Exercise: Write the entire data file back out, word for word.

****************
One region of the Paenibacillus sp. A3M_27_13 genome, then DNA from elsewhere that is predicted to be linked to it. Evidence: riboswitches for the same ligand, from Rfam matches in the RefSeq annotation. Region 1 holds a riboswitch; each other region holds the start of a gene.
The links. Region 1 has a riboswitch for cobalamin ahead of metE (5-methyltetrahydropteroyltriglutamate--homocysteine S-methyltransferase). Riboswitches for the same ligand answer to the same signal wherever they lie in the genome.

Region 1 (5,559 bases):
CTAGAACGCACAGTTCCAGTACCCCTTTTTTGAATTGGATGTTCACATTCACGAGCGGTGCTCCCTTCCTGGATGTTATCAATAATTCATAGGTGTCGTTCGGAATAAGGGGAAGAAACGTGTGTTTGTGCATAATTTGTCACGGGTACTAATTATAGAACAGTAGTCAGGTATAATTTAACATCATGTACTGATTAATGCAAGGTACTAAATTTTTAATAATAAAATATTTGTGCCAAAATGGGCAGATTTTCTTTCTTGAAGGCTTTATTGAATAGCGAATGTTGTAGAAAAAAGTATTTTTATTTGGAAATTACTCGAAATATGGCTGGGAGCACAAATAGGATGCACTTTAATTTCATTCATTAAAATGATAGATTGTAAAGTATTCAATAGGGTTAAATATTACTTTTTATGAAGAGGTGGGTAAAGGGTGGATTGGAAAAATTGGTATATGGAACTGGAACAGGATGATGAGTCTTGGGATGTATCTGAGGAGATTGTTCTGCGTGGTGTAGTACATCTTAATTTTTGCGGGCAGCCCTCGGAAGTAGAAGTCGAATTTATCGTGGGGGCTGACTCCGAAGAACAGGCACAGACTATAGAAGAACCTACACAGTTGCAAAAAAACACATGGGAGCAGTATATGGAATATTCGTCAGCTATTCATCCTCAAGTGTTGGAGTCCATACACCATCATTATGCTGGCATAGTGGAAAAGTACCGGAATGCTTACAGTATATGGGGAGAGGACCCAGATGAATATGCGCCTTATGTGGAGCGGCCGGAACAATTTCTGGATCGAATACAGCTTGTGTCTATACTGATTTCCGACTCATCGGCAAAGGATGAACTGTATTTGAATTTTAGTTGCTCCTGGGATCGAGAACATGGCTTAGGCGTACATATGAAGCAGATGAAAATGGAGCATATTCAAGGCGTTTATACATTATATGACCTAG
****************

One region of the Paenibacillus sp. A3M_27_13 genome, then DNA from elsewhere that is predicted to be linked to it. Evidence: riboswitches for the same ligand, from Rfam matches in the RefSeq annotation. Region 1 holds a riboswitch; each other region holds the start of a gene.
The links. Region 1 has a riboswitch for cobalamin ahead of metE (5-methyltetrahydropteroyltriglutamate--homocysteine S-methyltransferase). Riboswitches for the same ligand answer to the same signal wherever they lie in the genome.

Region 1 (5,559 bases):
CTAGAACGCACAGTTCCAGTACCCCTTTTTTGAATTGGATGTTCACATTCACGAGCGGTGCTCCCTTCCTGGATGTTATCAATAATTCATAGGTGTCGTTCGGAATAAGGGGAAGAAACGTGTGTTTGTGCATAATTTGTCACGGGTACTAATTATAGAACAGTAGTCAGGTATAATTTAACATCATGTACTGATTAATGCAAGGTACTAAATTTTTAATAATAAAATATTTGTGCCAAAATGGGCAGATTTTCTTTCTTGAAGGCTTTATTGAATAGCGAATGTTGTAGAAAAAAGTATTTTTATTTGGAAATTACTCGAAATATGGCTGGGAGCACAAATAGGATGCACTTTAATTTCATTCATTAAAATGATAGATTGTAAAGTATTCAATAGGGTTAAATATTACTTTTTATGAAGAGGTGGGTAAAGGGTGGATTGGAAAAATTGGTATATGGAACTGGAACAGGATGATGAGTCTTGGGATGTATCTGAGGAGATTGTTCTGCGTGGTGTAGTACATCTTAATTTTTGCGGGCAGCCCTCGGAAGTAGAAGTCGAATTTATCGTGGGGGCTGACTCCGAAGAACAGGCACAGACTATAGAAGAACCTACACAGTTGCAAAAAAACACATGGGAGCAGTATATGGAATATTCGTCAGCTATTCATCCTCAAGTGTTGGAGTCCATACACCATCATTATGCTGGCATAGTGGAAAAGTACCGGAATGCTTACAGTATATGGGGAGAGGACCCAGATGAATATGCGCCTTATGTGGAGCGGCCGGAACAATTTCTGGATCGAATACAGCTTGTGTCTATACTGATTTCCGACTCATCGGCAAAGGATGAACTGTATTTGAATTTTAGTTGCTCCTGGGATCGAGAACATGGCTTAGGCGTACATATGAAGCAGATGAAAATGGAGCATATTCAAGGCGTTTATACATTATATGACCTAG